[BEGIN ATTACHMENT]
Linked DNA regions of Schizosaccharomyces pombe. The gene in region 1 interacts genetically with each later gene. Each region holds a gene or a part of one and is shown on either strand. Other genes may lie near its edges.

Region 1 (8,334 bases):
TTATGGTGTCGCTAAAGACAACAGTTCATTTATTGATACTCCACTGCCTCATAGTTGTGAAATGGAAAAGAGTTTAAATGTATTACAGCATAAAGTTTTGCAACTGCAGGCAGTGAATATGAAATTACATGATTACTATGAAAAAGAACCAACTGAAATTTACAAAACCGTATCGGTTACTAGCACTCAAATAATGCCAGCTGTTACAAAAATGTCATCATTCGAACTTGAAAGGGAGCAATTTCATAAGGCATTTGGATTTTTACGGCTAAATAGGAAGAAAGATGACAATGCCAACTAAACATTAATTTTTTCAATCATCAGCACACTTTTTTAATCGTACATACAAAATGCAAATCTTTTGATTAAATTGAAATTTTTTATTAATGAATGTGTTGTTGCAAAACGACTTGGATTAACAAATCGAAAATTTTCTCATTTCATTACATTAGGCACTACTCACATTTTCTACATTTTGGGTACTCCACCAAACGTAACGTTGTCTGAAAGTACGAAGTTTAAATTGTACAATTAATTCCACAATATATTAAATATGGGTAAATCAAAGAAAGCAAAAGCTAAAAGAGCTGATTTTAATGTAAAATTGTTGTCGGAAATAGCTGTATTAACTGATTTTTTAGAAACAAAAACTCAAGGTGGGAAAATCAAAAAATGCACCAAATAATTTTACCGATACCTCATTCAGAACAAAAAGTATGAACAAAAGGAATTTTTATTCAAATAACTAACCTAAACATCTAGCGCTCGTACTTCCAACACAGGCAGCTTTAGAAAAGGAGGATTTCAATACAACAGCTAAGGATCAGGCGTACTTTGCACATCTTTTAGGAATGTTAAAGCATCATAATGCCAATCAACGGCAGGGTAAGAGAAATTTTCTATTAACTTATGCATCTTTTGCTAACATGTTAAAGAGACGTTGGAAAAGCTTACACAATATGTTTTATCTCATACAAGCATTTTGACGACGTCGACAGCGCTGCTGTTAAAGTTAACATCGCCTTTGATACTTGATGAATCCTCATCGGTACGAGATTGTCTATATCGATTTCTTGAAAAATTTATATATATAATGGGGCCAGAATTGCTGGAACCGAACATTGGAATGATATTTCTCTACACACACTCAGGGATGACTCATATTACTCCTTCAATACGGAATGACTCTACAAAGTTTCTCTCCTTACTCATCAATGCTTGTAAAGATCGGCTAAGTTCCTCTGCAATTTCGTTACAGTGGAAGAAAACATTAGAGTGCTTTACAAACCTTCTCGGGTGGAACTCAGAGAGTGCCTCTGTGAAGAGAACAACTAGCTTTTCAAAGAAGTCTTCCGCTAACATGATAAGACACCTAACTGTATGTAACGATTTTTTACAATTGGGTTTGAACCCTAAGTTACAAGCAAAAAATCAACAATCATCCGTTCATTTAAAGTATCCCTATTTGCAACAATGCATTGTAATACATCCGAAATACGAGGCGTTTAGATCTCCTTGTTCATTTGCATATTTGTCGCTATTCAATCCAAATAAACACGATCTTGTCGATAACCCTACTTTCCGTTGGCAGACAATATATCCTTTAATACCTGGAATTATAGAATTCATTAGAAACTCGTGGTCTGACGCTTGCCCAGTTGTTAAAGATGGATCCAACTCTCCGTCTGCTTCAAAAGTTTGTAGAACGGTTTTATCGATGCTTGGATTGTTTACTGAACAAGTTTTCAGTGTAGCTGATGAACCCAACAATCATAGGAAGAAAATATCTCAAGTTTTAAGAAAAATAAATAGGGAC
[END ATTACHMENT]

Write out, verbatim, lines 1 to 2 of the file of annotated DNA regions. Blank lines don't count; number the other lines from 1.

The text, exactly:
Linked DNA regions of Schizosaccharomyces pombe. The gene in region 1 interacts genetically with each later gene. Each region holds a gene or a part of one and is shown on either strand. Other genes may lie near its edges.

Region 1 (8,334 bases):